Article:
EM Preview for the Week Ahead

Risk-off sentiment continues to build as the coronavirus spreads and so EM is likely to remain under pressure.  Oil prices are down sharply after Saudi Arabia and Russia were unable to agree on output cuts, leading the former to flood the market with low cost oil.  There will be a lot of collateral damage, including EM producers, DM producers, and US shale producers. 

AMERICAS

Mexico reports February CPI Monday, with headline expected to rise 3.58% y/y vs. 3.24% in January.  If so, inflation would be the highest since July 2019 and nearing the top of the 2-4% target band.  Next Banco de Mexico meeting is March 26 and another 25 bp cut to 6.75% is likely.  However, the bank will struggle with the inflationary impact of the weak peso as well as the deflationary impact of plunging oil prices.  January IP will be reported Friday, which is expected to contract -1.5% y/y vs. -1.05 in December.

Brazil reports January IP Tuesday, which is expected to contract -1.0% y/y vs. -1.2% in December.  February IPCA inflation will be reported Wednesday, which is expected to rise 3.90% y/y vs. 4.19% in January.  After the Fed cut, Brazil’s central bank issued a statement that that it’s closely monitoring the effects of the coronavirus on financial markets and on the economy, calling it a threat.  CDI market went from pricing in no cut at the next COPOM meeting March 18 to pricing in 25-50 bp of easing.

Peru central bank meets Thursday and is expected to keep rates steady at 2.25%.  However, a handful of analysts look for a 25 bp cut to 2.0%.  CPI rose 1.90% y/y in February and remains in the bottom half of the 1-3% target range.  There are risks of a dovish surprise but if Peru remains on hold this week, then it is likely to join the easing parade at the next meeting April 16.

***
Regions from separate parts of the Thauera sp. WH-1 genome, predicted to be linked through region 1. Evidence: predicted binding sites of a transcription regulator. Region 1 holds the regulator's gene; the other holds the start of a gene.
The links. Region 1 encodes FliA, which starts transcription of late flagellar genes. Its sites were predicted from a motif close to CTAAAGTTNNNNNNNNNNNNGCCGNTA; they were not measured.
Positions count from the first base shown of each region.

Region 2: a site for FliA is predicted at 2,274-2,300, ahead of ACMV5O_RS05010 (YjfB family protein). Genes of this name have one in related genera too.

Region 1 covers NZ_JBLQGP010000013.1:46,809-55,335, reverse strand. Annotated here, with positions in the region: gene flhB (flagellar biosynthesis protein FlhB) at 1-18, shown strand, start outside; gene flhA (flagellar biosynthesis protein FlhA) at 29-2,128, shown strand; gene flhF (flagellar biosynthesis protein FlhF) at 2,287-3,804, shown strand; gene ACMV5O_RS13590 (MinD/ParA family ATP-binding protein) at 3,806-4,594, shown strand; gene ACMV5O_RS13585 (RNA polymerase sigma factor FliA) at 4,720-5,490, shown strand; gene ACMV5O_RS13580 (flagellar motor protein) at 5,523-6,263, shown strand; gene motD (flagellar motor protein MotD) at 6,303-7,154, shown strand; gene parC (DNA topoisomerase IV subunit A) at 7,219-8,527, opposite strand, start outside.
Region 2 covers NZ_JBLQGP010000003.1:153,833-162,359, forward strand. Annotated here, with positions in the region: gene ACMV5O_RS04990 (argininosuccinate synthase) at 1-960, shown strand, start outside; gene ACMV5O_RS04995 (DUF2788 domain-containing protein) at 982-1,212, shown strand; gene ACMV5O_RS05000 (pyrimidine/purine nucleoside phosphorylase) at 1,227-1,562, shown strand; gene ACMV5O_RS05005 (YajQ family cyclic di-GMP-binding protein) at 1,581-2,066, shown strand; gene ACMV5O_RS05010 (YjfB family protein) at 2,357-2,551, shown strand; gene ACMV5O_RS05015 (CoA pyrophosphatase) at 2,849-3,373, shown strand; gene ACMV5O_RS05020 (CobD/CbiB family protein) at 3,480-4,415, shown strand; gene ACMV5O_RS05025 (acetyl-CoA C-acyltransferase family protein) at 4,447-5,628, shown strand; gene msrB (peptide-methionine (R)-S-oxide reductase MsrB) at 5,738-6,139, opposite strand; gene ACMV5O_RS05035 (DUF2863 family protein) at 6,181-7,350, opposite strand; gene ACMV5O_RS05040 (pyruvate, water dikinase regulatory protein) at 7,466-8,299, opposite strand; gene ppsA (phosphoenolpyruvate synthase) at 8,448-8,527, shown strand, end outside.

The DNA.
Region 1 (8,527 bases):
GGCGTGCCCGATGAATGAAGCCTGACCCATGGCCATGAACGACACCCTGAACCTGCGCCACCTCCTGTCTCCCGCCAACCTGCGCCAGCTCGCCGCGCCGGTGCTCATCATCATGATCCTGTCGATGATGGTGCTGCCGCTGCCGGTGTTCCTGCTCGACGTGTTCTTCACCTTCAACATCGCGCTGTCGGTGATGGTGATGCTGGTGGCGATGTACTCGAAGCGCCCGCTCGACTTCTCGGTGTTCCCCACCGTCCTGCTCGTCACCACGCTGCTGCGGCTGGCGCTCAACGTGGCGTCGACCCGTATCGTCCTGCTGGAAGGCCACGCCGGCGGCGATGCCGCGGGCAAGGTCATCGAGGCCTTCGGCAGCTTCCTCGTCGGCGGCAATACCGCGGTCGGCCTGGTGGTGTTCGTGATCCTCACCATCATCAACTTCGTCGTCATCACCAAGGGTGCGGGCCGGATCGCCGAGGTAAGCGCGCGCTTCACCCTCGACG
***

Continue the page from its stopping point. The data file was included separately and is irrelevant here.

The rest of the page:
EUROPE/MIDDLE EAST/AFRICA

Czech Republic reports February CPI Tuesday, which is expected to rise 3.7% y/y vs. 3.6% in January.  If so, inflation would be the highest since March 2012 and further above the 1-3% target range.  The central bank just hiked rates 25 bp to 2.25% in February.  Next policy meeting is March 26 and steady rates are likely given rising risks to growth.  January construction and industrial output (-1.3% y/y expected) will be reported Thursday, followed by retail sales Friday (3.5% y/y expected).

Hungary reports February CPI Tuesday, which is expected to rise 4.3% y/y vs. 4.7% in January.  If so, inflation would decelerate for the first time since September but would remain above the 2-4% target range.  January trade will also be reported Tuesday.  Central bank minutes will be released Wednesday.  Next policy meeting is March 24 and the bank may have to lean more dovish if growth risks continue to pick up.

South Africa reports January manufacturing production Thursday, which is expected to contract -4.5% y/y vs. -5.9% in December.  Moody’s just cut its 2020 growth forecast for South Africa to 0.4% from 0.7% previously.  The economy remains weak and yet it would be risky for the SARB to cut rates when the rand remains under tremendous pressure.  Next policy meeting is March 19 and much will depend on the external environment.

Poland reports February CPI Friday, which is expected to remain steady at 4.4% y/y.  If so, inflation would remain well above the 1.5-3.5% target.  The central bank just left rates steady at 1.5% last week.  However, it cut its growth forecasts whilst raising its inflation forecasts.  If push comes to shove, we suspect the bank will err on the side of dovishness this year.  Next policy meeting is April 8.

 

ASIA

China reports February money and loan data this week, but no date has been set.  It reports February CPI and PPI data Tuesday.  The former is expected to rise 5.2% y/y and the latter is expected to fall -0.3% y/y.  Inflation is simply not a concern for policymakers.  Rather, we look for more stimulus measures in the coming weeks to help the economy recover from the virus.

Taiwan reports February trade Monday.  Exports are expected to rise 2.9% y/y and imports by 5.7% y/y.  However, the data will be distorted by the Lunar New Year.  Underlying trends suggest further weakness in regional trade, especially for those countries that are part of the greater China supply chain.  The central bank next meets March 19 and we cannot rule out a rate cut.

India reports February CPI and January IP Thursday.  Inflation is expected to ease to 6.79% y/y from 7.59% in January, while IP is expected to rise 0.3% y/y vs. -0.3% in December.  If so, inflation would move back towards the 2-6% target range.  Next RBI meeting is April 3 and it will be a tough call.  Falling inflation and the sluggish economy call for a rate cut, but the weak rupee may prevent easing for now.